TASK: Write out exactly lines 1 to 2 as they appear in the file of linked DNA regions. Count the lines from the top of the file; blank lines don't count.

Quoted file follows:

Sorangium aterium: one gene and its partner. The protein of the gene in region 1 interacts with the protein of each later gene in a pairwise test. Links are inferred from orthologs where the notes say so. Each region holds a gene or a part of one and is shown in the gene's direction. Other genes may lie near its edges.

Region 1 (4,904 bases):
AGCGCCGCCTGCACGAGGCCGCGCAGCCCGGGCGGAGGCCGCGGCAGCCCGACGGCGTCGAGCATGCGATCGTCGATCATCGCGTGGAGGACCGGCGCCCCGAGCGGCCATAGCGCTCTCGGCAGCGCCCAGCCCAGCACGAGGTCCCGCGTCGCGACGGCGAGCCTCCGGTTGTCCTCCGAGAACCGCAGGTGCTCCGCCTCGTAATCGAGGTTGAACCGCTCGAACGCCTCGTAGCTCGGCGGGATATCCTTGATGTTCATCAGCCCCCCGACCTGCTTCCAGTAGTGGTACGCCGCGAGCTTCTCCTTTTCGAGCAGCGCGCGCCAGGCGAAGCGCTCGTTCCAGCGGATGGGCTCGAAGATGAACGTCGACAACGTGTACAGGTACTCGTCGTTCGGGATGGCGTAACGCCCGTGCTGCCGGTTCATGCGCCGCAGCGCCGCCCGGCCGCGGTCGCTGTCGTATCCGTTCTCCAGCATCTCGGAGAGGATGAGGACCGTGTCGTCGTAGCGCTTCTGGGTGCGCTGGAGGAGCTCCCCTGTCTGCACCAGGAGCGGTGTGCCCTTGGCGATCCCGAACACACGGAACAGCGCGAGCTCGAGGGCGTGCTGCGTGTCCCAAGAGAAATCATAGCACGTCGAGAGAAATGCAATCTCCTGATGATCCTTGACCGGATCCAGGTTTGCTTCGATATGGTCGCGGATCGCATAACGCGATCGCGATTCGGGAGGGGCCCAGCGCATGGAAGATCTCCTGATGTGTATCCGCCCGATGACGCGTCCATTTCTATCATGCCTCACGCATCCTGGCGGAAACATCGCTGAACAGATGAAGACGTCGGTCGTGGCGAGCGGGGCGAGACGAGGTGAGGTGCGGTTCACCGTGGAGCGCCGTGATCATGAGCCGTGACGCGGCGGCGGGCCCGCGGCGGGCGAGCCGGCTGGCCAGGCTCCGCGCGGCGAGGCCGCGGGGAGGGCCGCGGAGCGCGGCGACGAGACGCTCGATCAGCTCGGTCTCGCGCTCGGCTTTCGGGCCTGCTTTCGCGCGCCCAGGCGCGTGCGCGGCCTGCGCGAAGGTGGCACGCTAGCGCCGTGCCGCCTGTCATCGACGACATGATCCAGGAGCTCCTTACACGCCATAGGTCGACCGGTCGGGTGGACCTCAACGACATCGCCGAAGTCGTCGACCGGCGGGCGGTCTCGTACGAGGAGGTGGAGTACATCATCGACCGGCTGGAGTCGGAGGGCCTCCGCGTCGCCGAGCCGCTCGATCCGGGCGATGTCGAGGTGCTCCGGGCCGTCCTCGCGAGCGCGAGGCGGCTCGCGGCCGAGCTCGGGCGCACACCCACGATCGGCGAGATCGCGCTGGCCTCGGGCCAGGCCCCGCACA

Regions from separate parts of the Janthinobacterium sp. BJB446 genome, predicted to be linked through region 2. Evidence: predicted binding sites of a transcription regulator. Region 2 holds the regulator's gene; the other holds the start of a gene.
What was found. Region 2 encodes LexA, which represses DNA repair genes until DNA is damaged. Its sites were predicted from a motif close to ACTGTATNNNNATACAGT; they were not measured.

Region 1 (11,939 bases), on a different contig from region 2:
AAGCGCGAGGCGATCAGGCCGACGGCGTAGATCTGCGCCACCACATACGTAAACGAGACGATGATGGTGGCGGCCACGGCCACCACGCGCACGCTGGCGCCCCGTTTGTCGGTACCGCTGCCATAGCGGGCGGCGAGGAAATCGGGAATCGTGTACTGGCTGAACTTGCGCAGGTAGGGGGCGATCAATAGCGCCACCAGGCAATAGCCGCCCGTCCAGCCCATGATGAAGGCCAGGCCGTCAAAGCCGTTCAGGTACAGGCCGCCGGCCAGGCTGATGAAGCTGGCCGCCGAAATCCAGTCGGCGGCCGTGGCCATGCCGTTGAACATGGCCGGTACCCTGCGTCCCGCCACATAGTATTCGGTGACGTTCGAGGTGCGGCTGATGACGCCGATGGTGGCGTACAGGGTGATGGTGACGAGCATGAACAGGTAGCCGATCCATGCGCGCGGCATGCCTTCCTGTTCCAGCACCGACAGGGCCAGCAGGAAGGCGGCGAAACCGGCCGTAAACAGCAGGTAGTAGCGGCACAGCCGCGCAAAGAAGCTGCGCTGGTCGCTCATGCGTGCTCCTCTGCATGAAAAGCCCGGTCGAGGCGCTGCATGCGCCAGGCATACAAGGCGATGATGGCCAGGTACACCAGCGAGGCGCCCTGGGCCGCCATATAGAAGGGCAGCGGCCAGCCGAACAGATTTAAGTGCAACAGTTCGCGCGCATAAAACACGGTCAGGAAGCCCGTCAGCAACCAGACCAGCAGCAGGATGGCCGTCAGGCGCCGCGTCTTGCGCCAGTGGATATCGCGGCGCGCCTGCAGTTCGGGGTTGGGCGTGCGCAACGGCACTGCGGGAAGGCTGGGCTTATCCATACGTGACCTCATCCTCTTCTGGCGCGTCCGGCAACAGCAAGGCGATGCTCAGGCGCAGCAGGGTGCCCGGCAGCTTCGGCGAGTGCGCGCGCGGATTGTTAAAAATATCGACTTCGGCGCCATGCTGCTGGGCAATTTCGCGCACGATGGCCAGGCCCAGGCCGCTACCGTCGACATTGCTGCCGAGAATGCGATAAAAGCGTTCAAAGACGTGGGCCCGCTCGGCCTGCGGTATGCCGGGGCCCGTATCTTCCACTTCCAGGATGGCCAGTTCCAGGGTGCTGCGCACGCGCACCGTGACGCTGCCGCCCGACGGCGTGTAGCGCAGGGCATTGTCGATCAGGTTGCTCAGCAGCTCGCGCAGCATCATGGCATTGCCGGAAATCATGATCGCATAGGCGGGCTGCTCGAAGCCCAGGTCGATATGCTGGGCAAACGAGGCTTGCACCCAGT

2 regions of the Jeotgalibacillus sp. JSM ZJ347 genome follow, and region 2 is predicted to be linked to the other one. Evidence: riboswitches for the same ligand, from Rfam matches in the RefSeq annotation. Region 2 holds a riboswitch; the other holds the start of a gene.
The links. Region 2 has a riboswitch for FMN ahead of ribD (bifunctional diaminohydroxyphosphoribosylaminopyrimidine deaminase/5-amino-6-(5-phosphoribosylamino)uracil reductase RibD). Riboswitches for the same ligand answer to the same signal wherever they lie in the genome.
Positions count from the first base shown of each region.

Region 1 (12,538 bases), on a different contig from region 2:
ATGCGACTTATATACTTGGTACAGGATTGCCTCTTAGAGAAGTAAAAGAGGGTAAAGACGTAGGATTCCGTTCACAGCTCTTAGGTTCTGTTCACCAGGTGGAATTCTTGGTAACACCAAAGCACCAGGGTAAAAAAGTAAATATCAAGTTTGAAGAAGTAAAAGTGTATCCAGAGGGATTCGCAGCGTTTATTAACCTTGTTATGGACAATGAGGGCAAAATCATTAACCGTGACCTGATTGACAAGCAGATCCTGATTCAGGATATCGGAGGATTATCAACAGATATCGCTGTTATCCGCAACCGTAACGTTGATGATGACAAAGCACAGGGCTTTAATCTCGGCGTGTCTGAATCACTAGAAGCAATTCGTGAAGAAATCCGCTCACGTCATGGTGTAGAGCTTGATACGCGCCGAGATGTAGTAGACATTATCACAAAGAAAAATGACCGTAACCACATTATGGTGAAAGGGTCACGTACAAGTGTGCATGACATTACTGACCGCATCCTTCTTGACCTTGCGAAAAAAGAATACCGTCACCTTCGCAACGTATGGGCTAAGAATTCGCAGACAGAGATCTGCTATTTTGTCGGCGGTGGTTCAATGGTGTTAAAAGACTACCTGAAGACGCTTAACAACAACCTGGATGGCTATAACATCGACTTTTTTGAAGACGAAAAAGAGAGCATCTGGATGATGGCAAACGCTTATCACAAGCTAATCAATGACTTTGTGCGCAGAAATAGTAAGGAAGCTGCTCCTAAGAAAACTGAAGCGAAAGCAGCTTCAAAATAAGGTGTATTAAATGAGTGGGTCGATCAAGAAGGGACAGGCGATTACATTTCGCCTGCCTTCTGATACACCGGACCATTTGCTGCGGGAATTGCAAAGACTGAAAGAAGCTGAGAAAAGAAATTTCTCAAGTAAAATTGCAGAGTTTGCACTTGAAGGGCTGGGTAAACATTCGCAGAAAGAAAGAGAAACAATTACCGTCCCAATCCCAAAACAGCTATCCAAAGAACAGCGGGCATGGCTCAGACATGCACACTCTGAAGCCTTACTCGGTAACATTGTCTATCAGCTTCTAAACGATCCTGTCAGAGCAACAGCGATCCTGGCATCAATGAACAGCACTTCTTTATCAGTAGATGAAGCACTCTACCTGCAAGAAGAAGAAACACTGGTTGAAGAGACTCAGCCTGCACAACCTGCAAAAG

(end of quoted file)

Sorangium aterium: one gene and its partner. The protein of the gene in region 1 interacts with the protein of each later gene in a pairwise test. Links are inferred from orthologs where the notes say so. Each region holds a gene or a part of one and is shown in the gene's direction. Other genes may lie near its edges.

Region 1 (4,904 bases):